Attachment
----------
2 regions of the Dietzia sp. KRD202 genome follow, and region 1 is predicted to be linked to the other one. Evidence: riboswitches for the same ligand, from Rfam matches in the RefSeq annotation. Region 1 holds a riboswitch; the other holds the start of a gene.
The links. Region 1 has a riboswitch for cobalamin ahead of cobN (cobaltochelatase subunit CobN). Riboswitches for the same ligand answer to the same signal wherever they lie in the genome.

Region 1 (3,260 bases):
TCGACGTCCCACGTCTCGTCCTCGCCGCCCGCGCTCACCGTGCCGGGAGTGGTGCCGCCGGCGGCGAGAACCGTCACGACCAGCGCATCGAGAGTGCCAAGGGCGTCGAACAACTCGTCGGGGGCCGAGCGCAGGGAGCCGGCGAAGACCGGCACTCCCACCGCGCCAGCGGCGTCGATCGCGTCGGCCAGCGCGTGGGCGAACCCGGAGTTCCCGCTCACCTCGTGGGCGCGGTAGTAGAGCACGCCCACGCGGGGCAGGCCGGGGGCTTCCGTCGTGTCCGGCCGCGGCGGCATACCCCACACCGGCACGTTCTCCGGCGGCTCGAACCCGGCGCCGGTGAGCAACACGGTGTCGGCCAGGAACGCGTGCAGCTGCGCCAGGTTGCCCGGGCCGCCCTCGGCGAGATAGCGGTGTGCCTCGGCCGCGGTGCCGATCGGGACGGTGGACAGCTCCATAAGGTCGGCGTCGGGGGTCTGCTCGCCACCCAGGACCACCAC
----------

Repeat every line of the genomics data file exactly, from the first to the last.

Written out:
2 regions of the Dietzia sp. KRD202 genome follow, and region 1 is predicted to be linked to the other one. Evidence: riboswitches for the same ligand, from Rfam matches in the RefSeq annotation. Region 1 holds a riboswitch; the other holds the start of a gene.
The links. Region 1 has a riboswitch for cobalamin ahead of cobN (cobaltochelatase subunit CobN). Riboswitches for the same ligand answer to the same signal wherever they lie in the genome.

Region 1 (3,260 bases):
TCGACGTCCCACGTCTCGTCCTCGCCGCCCGCGCTCACCGTGCCGGGAGTGGTGCCGCCGGCGGCGAGAACCGTCACGACCAGCGCATCGAGAGTGCCAAGGGCGTCGAACAACTCGTCGGGGGCCGAGCGCAGGGAGCCGGCGAAGACCGGCACTCCCACCGCGCCAGCGGCGTCGATCGCGTCGGCCAGCGCGTGGGCGAACCCGGAGTTCCCGCTCACCTCGTGGGCGCGGTAGTAGAGCACGCCCACGCGGGGCAGGCCGGGGGCTTCCGTCGTGTCCGGCCGCGGCGGCATACCCCACACCGGCACGTTCTCCGGCGGCTCGAACCCGGCGCCGGTGAGCAACACGGTGTCGGCCAGGAACGCGTGCAGCTGCGCCAGGTTGCCCGGGCCGCCCTCGGCGAGATAGCGGTGTGCCTCGGCCGCGGTGCCGATCGGGACGGTGGACAGCTCCATAAGGTCGGCGTCGGGGGTCTGCTCGCCACCCAGGACCACCAC